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'Thunderbirds' returns: F.A.B. or a big mistake?

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Dust off your homemade Tracy Island playset - the Thunderbirds are set to go again in 2015. Gerry Anderson's classic children's series is to be revived and revamped "using a unique mix of CGI animation and live-action model sets" for 26 new half-hour episodes, to air on ITV and CITV in two years' time.

News that an old favourite - particularly a kids' show we feel all warm and nostalgic about - is to be tampered and tinkered with always leads to a little trepidation, but having had a day to absorb it, the Week in Geek is going to consider whether a Thunderbirds revival should fill us with dread or with childish glee...

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The Creator of the TV show 'Thunderbirds' Gerry Anderson says farewell to two of his most famous puppets, Lady Penelope and Parker at Planet Hollywood in London (2001)

© PA Images / Yui Mok/PA Archive



If I'm honest, my first thought upon hearing tell of this Thunderbirds revamp was of Gerry Anderson - the televisual genius who not only created the aforementioned show, but also such 'Supermarionation' classics as Captain Scarlet and the Mysterons and Stingray and live-action cult favourites UFO and Space: 1999.

It's unclear how much input Anderson might have had into this new Thunderbirds prior to his sad death in December - hopefully it's the same show he'd been fervently working on for the past few years...

But either way, a Thunderbirds series without Anderson at the helm just feels wrong - and while I'm aware that the show won't actually premiere for another two years, to announce this revamp little more than a month after his death could be seen as a little tasteless.



And beyond the specifics of Anderson's involvement, let's not forget what happened the last time someone tried to revive his best-known show - Star Trek's Jonathan Frakes might have proved his worth at the helm of the Starship Enterprise, but helming a 2004 film adaptation of Thunderbirds was a different matter entirely.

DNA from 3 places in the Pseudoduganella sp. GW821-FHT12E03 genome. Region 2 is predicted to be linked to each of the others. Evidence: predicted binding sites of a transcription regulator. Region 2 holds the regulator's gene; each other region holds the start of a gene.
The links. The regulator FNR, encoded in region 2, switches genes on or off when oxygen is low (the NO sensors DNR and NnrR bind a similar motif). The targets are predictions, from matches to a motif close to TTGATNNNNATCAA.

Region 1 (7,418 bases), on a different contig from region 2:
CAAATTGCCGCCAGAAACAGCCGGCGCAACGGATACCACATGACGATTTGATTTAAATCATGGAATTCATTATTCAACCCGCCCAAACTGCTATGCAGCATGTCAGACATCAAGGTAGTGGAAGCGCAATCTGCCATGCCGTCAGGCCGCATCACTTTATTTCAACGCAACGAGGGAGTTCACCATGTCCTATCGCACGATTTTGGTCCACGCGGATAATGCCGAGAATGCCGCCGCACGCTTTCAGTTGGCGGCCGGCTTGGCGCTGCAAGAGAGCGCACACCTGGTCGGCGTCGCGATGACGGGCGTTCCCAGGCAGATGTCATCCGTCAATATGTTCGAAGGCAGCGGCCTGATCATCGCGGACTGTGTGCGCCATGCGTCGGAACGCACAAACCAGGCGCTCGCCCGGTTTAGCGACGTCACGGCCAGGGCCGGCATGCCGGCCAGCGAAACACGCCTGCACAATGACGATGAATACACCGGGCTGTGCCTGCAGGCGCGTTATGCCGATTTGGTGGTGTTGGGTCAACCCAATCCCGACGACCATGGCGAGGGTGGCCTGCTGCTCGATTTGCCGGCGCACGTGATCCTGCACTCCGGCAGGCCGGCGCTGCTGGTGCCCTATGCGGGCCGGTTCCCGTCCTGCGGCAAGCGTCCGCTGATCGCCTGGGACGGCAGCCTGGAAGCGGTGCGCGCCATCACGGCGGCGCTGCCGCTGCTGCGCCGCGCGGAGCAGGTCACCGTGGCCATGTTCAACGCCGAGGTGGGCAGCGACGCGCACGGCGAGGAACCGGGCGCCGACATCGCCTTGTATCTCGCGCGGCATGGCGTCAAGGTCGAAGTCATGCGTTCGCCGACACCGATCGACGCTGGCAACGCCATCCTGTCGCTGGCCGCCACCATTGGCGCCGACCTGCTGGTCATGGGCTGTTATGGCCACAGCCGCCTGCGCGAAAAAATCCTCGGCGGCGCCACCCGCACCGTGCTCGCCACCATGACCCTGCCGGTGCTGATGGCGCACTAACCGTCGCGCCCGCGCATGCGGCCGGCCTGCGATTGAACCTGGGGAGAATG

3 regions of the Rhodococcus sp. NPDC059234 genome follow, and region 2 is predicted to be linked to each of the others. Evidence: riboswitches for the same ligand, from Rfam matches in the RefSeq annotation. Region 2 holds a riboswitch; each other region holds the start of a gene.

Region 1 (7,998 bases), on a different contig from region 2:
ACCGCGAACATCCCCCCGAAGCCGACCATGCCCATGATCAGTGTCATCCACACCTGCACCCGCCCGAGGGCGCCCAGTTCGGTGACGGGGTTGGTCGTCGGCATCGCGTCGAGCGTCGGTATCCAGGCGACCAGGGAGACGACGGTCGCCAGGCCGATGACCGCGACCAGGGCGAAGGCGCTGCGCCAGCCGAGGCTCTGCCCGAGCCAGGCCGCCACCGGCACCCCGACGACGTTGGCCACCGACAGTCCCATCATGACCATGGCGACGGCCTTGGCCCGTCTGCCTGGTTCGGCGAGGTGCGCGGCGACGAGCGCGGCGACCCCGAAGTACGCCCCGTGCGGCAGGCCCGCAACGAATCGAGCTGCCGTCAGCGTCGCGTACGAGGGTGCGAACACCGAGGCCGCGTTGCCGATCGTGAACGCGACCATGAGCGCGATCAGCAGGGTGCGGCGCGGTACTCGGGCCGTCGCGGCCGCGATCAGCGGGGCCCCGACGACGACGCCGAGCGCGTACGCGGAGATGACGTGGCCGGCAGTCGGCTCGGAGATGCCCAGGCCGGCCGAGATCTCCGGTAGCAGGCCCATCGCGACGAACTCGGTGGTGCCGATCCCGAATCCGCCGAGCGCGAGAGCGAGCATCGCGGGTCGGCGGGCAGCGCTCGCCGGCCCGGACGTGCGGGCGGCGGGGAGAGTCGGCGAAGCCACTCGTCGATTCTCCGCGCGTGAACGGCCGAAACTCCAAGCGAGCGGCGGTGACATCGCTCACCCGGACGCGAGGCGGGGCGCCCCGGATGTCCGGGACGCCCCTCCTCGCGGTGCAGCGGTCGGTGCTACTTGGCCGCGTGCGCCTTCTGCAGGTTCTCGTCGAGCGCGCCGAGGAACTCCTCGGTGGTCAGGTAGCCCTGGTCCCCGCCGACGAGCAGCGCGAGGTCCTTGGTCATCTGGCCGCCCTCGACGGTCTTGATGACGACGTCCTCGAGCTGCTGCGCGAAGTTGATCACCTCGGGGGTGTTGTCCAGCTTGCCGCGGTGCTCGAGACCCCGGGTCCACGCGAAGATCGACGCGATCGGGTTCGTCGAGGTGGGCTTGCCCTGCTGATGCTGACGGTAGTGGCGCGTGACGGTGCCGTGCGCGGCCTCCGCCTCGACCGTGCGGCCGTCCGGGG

A misfire on practically every level, the Thunderbirds movie shouldn't be taken as an indication that this new revival is doomed to failure, but it should be considered a stark warning of how badly such a project *could* potentially go.

But let's look at the flip-side of the argument - perhaps, as Busted so implored in their tie-in hit 'Thunderbirds Are Go', we should "stop the hating". Whatever our reservations, there's no denying that the core concept of Thunderbirds remains fertile ground for a children's adventure series.

While there's a natural instinct to flinch at the idea of those iconic puppets being replaced with soulless CGI creations, if ITV retains the elements that made the original show so successful - the high-tech gadgetry, the square-jawed heroes, Lady Penelope's pink limo - and then uses the latest technical wizardry to jazz things up visually for the latest generation of demanding pre-teen viewers, then they could very easily have a hit on their hands.

Thunderbirds has a built-in fanbase and any new series will have to appease the die-hards as well as appeal to new viewers - one of the biggest mistakes that the 2004 film made was to stray too far from the original concept of Anderson's work. If you change Thunderbirds too much, then it's simply not Thunderbirds anymore.



And since we've brought up that movie misfire again, it's only fair to mention the closest equivalent to this new Thunderbirds series - the CGI revamp of Captain Scarlet that aired for 26 episodes in 2005.

While most agree that Gerry Anderson's New Captain Scarlet wasn't a patch on the original, the show actually went down pretty well with young viewers and Anderson aficionados alike, all things considered.

So perhaps there is hope for a Thunderbirds revival after all - just don't try to fix what ain't broke and tamper with a format that worked so well in the 1960s. It's the least that Gerry deserves.

Are you excited for a Thunderbirds revamp? Or do you think it will damage the legacy of the original? Share your thoughts below!

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